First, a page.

Tech Briefs

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A comprehensive library of technical briefs from engineering experts at NASA and major government, university, and commercial laboratories covering all aspects of innovations in electronics, software, photonics, imaging, motion control, automation, sensors, test, materials, manufacturing, mechanical, and mechatronics.

Briefs: Sensors/Data Acquisition
Printed radio frequency (RF) surface acoustic wave (SAW) sensor devices are a promising technology for providing highly reconfigurable, cost-effective, and multi-parameter sensing.
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Briefs: AR/AI
The skin could help rehabilitation and enhance virtual reality by instantaneously adapting to a wearer's movements.
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Briefs: Robotics, Automation & Control
Ornithological animals have always benefited from folding their wings during upstroke. So, a Swedish-Swiss research team has constructed a robotic wing that can flap like a bird.
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Briefs: Materials
A new thermal control coating material, developed for use as a coating or rigid tiles, reflects essentially all solar radiation in the space environment.
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Briefs: Test & Measurement
The University of Maine’s Wireless Sensor Networks laboratory has developed a novel method of using AI and machine learning to make monitoring soil moisture more energy and cost efficient.
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Briefs: Green Design & Manufacturing
Researchers have been exploring how to turbocharge a passive cooling technique — known as radiative or sky cooling — with sun-blocking nanomaterials that emit heat away from building rooftops.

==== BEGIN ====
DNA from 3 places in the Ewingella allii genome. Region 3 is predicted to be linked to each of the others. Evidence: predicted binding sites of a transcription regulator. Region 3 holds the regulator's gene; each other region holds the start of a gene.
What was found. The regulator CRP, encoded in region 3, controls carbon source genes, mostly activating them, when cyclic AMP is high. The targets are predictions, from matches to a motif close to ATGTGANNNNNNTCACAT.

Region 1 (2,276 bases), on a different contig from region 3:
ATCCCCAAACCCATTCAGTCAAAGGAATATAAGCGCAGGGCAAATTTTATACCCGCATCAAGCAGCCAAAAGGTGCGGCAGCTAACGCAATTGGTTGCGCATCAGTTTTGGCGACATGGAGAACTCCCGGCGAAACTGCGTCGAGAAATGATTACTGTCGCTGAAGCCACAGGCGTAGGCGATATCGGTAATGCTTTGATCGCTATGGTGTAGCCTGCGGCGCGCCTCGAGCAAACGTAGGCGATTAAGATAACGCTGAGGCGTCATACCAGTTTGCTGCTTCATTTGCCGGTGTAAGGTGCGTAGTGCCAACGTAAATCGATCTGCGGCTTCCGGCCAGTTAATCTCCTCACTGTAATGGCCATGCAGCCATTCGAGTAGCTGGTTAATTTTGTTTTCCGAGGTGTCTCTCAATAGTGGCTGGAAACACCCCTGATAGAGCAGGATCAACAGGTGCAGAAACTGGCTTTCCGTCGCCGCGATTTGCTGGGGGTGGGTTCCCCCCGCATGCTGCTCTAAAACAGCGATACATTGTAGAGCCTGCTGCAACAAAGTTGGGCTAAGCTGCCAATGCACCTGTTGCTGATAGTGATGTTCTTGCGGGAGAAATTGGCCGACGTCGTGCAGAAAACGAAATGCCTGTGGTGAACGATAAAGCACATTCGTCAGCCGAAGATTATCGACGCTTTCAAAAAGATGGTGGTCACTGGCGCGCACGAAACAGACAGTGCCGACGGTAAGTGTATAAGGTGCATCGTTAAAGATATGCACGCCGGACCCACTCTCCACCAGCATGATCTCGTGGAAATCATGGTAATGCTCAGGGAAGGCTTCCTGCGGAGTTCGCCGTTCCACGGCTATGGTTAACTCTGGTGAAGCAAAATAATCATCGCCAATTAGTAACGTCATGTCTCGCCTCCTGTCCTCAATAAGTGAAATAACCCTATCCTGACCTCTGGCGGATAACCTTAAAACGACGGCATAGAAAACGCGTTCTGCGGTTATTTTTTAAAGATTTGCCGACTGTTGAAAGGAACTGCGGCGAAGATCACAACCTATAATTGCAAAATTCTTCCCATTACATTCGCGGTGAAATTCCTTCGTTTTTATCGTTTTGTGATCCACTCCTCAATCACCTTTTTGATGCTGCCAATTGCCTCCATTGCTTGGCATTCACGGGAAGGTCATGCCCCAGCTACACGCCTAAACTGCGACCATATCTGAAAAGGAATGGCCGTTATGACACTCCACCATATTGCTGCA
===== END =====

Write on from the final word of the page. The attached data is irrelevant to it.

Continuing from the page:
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Briefs: Imaging
Vision sensing systems are needed to improve operations in many industrial applications, where they can be arranged to detect the presence, position, and other characteristics of objects and products.
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Briefs: Sensors/Data Acquisition
Researchers have developed a wearable ultrasound device — about the size of a postage stamp — that can assess both the structure and function of the human heart.
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Briefs: Robotics, Automation & Control
A team of MIT engineers is designing a kit of universal robotic parts that an astronaut could easily mix and match to rapidly configure different robot “species” to fit various lunar missions.
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Briefs: Robotics, Automation & Control
The new robot, developed by engineers at the University of Waterloo, uses ultraviolet (UV) light and magnetic force to move on any surface, even up walls and across ceilings.
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Briefs: Mechanical & Fluid Systems
A team of researchers has designed a new system of fluid-driven actuators that enable soft robots to achieve more complex motions. The researchers accomplished this by taking advantage of the very thing — viscosity — that had previously stymied the movement of such robots.
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Briefs: Manned Systems
Multi-Energy Electron Device to Enable Lab Testing of Spacecraft Materials
Engineers at the Air Force Research Laboratory are developing a multi-energy electron source, capable of emitting a beam of electrons, at dozens of energies simultaneously.
Briefs: Test & Measurement
An Accurate, Low-Cost Tool for Forest Measurement
Researchers have developed an algorithm, which gives an accurate measurement of tree diameter, an important measurement used by scientists to monitor forest health and levels of carbon sequestration.
Briefs: Test & Measurement

Trends in wearable technology follow those of the broader biomedical and electronics industries — devices are getting smaller, smarter, and easier to use. Specifically, wearables...

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Briefs: Materials